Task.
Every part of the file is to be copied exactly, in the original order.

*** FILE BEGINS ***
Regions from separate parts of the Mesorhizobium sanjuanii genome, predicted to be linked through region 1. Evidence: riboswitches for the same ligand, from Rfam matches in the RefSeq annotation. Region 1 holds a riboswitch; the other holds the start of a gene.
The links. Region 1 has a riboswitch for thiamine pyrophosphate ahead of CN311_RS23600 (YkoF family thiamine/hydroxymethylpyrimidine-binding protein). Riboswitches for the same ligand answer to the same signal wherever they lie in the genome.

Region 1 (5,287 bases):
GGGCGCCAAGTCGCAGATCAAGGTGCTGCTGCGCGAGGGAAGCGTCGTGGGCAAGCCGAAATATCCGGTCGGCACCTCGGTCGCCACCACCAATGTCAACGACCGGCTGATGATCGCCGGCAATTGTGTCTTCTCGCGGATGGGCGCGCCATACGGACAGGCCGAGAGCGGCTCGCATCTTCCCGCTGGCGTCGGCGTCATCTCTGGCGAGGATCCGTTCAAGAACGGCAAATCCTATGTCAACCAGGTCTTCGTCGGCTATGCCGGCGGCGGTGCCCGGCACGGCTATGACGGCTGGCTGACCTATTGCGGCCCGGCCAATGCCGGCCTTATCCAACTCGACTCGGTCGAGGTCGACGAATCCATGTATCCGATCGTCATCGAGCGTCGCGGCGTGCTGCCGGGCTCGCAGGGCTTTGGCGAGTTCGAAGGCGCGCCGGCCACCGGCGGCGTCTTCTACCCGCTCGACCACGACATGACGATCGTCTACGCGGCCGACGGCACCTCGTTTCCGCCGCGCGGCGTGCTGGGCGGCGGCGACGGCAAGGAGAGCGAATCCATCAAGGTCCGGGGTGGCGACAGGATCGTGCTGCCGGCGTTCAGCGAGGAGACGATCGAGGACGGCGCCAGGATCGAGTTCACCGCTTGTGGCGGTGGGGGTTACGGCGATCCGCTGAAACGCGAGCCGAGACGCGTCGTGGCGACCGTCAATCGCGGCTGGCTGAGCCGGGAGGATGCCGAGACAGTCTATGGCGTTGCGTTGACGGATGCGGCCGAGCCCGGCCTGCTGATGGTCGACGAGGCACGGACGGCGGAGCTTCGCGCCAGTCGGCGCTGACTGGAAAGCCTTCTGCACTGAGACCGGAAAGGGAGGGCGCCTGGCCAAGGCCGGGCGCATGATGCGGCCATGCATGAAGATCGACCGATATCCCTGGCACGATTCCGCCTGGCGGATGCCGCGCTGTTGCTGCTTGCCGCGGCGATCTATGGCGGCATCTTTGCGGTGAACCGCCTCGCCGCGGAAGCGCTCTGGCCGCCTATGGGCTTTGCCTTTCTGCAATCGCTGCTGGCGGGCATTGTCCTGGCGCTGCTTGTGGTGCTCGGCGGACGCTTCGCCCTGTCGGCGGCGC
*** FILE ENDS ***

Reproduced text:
Regions from separate parts of the Mesorhizobium sanjuanii genome, predicted to be linked through region 1. Evidence: riboswitches for the same ligand, from Rfam matches in the RefSeq annotation. Region 1 holds a riboswitch; the other holds the start of a gene.
The links. Region 1 has a riboswitch for thiamine pyrophosphate ahead of CN311_RS23600 (YkoF family thiamine/hydroxymethylpyrimidine-binding protein). Riboswitches for the same ligand answer to the same signal wherever they lie in the genome.

Region 1 (5,287 bases):
GGGCGCCAAGTCGCAGATCAAGGTGCTGCTGCGCGAGGGAAGCGTCGTGGGCAAGCCGAAATATCCGGTCGGCACCTCGGTCGCCACCACCAATGTCAACGACCGGCTGATGATCGCCGGCAATTGTGTCTTCTCGCGGATGGGCGCGCCATACGGACAGGCCGAGAGCGGCTCGCATCTTCCCGCTGGCGTCGGCGTCATCTCTGGCGAGGATCCGTTCAAGAACGGCAAATCCTATGTCAACCAGGTCTTCGTCGGCTATGCCGGCGGCGGTGCCCGGCACGGCTATGACGGCTGGCTGACCTATTGCGGCCCGGCCAATGCCGGCCTTATCCAACTCGACTCGGTCGAGGTCGACGAATCCATGTATCCGATCGTCATCGAGCGTCGCGGCGTGCTGCCGGGCTCGCAGGGCTTTGGCGAGTTCGAAGGCGCGCCGGCCACCGGCGGCGTCTTCTACCCGCTCGACCACGACATGACGATCGTCTACGCGGCCGACGGCACCTCGTTTCCGCCGCGCGGCGTGCTGGGCGGCGGCGACGGCAAGGAGAGCGAATCCATCAAGGTCCGGGGTGGCGACAGGATCGTGCTGCCGGCGTTCAGCGAGGAGACGATCGAGGACGGCGCCAGGATCGAGTTCACCGCTTGTGGCGGTGGGGGTTACGGCGATCCGCTGAAACGCGAGCCGAGACGCGTCGTGGCGACCGTCAATCGCGGCTGGCTGAGCCGGGAGGATGCCGAGACAGTCTATGGCGTTGCGTTGACGGATGCGGCCGAGCCCGGCCTGCTGATGGTCGACGAGGCACGGACGGCGGAGCTTCGCGCCAGTCGGCGCTGACTGGAAAGCCTTCTGCACTGAGACCGGAAAGGGAGGGCGCCTGGCCAAGGCCGGGCGCATGATGCGGCCATGCATGAAGATCGACCGATATCCCTGGCACGATTCCGCCTGGCGGATGCCGCGCTGTTGCTGCTTGCCGCGGCGATCTATGGCGGCATCTTTGCGGTGAACCGCCTCGCCGCGGAAGCGCTCTGGCCGCCTATGGGCTTTGCCTTTCTGCAATCGCTGCTGGCGGGCATTGTCCTGGCGCTGCTTGTGGTGCTCGGCGGACGCTTCGCCCTGTCGGCGGCGC